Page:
01 Sep Coronavirus: Price of flight from Portugal to UK soars as quarantine expected | UK News
The price of a flight from Portugal to the UK has soared as the country is expected to be added to the British government’s quarantine list.
British Airways has seats available for £554 on Thursday, while the same journey can be made seven days later for just £139.
EasyJet has sold out all its flights from Faro – which serves the Algarve – to airports in Britain on Wednesday, Thursday and Friday.
UK holidaymakers in the country are scrambling to return home to avoid having to self-isolate if the quarantine measure is imposed.
It comes after the head of British Airways’ parent company warned restoring Portugal to the UK’s quarantine list would cause “further chaos and hardship”.
Willie Walsh, chief executive of IAG, criticised what he called an “ever-shifting list” of requirements, claiming the UK had “officially hung up the closed sign”.
There were 22.3 coronavirus cases per 100,000 people in Portugal in the seven days to August 31, up from 14.5 a week earlier.
The UK’s threshold for considering adding a country to its quarantine list is 20 or more cases per 100,000 people.
Ministers also take into account trends in case numbers, deaths, countries’ testing capacities and whether any increase in infections is down to a contained outbreak or general transmission.
Chris Sainty, the British Ambassador to Portugal, warned “things can change quickly”.
Taking issue with the UK’s approach to quarantine, Mr Walsh wrote: “Healthy people shouldn’t be locked up for 14 days simply because they have been travelling.”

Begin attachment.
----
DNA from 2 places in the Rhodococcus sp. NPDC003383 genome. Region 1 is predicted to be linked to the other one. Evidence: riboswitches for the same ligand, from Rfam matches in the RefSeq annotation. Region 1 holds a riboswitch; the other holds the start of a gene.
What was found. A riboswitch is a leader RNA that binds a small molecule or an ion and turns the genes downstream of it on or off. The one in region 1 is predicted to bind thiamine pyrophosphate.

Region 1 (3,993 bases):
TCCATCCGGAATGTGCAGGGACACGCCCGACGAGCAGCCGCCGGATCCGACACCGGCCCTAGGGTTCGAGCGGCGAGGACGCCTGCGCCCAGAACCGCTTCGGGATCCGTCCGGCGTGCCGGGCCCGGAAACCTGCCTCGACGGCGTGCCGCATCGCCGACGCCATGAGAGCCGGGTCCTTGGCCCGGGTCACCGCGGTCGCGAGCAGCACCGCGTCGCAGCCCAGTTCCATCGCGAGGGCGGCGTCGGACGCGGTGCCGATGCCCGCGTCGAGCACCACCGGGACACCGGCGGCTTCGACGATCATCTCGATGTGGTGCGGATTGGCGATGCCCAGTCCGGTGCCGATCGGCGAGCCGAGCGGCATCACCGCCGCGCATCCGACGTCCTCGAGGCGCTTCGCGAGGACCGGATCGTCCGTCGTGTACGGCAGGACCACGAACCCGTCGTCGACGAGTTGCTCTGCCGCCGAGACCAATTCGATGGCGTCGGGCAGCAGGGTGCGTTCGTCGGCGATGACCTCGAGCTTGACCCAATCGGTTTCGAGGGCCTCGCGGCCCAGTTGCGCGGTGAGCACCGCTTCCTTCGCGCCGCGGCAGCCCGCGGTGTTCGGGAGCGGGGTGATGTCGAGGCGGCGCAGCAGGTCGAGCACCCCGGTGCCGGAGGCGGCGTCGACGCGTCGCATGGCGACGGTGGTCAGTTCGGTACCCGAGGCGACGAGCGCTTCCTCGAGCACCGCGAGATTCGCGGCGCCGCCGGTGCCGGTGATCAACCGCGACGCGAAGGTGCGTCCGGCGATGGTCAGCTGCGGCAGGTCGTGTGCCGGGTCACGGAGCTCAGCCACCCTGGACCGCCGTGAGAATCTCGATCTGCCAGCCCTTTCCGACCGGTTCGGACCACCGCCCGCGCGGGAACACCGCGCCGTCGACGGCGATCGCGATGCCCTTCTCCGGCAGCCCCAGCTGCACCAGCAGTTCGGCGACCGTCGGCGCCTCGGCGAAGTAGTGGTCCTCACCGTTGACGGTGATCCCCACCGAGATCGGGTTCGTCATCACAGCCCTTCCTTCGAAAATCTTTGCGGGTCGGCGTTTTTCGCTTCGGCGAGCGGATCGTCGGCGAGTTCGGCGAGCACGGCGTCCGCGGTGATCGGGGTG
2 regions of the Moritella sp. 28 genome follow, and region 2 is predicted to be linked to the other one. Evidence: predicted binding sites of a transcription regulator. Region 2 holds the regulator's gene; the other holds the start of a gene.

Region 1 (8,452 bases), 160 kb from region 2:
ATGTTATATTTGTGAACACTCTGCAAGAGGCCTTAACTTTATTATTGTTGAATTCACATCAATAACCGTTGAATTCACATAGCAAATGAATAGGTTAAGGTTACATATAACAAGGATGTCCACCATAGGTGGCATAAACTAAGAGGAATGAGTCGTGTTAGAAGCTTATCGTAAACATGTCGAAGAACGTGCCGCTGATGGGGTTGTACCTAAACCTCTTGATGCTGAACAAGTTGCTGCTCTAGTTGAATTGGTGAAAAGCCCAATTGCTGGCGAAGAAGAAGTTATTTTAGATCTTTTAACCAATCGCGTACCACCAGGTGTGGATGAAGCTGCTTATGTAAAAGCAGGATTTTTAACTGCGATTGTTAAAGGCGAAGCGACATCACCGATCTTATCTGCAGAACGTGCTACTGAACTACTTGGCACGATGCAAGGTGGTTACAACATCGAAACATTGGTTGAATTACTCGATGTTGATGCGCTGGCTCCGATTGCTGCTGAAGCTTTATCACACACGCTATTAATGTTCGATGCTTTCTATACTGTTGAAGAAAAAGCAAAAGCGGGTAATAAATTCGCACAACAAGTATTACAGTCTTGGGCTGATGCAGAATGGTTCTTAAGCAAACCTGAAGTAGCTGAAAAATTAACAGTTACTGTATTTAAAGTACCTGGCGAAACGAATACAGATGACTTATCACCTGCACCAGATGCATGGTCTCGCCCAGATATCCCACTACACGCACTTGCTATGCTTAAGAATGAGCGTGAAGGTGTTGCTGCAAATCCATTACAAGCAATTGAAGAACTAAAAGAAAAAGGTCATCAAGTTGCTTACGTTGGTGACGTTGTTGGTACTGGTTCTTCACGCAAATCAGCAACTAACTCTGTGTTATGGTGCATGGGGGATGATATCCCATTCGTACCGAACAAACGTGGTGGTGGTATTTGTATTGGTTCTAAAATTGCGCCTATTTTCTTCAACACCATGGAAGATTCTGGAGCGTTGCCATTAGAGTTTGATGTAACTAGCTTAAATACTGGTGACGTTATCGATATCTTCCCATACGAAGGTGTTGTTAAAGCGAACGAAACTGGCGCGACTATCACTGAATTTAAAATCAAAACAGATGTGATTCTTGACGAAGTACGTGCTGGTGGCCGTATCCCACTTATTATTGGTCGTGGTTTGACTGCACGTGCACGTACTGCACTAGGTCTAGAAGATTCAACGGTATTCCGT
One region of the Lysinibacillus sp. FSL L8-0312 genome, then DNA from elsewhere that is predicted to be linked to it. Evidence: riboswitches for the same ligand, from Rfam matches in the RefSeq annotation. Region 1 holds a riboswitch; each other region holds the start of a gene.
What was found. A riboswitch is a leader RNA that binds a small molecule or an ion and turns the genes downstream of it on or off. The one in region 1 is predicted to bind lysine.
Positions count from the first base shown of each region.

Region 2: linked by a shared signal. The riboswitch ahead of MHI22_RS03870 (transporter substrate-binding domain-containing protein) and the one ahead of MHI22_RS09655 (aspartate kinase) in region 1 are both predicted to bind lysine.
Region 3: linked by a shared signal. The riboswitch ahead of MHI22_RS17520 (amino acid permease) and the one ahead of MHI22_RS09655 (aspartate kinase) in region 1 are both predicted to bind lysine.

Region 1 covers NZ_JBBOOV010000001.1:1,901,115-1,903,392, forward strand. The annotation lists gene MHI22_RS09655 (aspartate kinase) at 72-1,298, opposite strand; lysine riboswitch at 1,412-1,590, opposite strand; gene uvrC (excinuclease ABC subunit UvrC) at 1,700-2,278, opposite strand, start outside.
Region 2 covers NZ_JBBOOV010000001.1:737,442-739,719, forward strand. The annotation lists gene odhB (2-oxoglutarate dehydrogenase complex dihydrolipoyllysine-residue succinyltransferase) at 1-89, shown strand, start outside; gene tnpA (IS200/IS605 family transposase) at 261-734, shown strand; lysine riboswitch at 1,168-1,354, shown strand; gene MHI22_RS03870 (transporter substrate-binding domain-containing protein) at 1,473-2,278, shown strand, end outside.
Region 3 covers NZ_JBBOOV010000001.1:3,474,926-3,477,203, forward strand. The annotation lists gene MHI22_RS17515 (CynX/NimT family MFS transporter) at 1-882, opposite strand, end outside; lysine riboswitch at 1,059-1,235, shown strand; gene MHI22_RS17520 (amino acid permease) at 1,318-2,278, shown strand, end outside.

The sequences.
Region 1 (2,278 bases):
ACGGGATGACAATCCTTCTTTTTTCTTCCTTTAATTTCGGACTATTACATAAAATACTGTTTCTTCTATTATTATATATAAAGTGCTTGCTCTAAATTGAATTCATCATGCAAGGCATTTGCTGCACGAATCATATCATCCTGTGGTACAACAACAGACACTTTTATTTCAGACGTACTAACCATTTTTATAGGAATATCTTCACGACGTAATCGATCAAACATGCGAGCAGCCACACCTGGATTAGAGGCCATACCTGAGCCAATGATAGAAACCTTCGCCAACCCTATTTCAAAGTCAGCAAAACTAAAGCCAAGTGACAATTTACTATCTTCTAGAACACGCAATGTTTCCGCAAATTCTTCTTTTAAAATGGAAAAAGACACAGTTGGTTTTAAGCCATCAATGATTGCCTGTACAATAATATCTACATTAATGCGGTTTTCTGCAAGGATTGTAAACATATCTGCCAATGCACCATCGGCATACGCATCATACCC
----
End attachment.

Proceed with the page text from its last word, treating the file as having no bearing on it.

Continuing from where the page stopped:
He also condemned the government’s “blanket quarantine on travel from a staggering 160 countries”.
Ministers have taken a “chaotic approach to quarantine”, he claimed, writing in The Times: “France, but not Italy; Portugal and then not Portugal and the Canary Islands – hundreds of miles from mainland Spain.”
He said this month’s return to work was where “the rubber will truly hit the tarmac”, and that the aviation industry was vital to Britain’s economy.
He claimed that people “relaxing on holiday pose no more of a threat than someone catching a bus to the supermarket”.
Turning to advice, Mr Walsh urged ministers to “introduce a simple testing regime that allows a more nuanced approach of flying from region to region or city to city”.
He said that restrictions were holding back economic recovery in the airline sector, writing: “Passengers want to travel. Reassuring them that flying is safe is key to any recovery.”
Portugal was only added to Britain’s “safe list” on 22 August – after cases fell below the threshold.
Internet searches for Portuguese holidays spiked by more than 2,000% after the government announced Britons returning from the country would no longer have to self-isolate.
Mr Sainty said it had been “great to see people reunited with their families and enjoying the summer”.
But he also urged people to “factor in the risks of travelling abroad in this fast-moving situation”.
“Only travel if you are content to unexpectedly quarantine if required,” he added.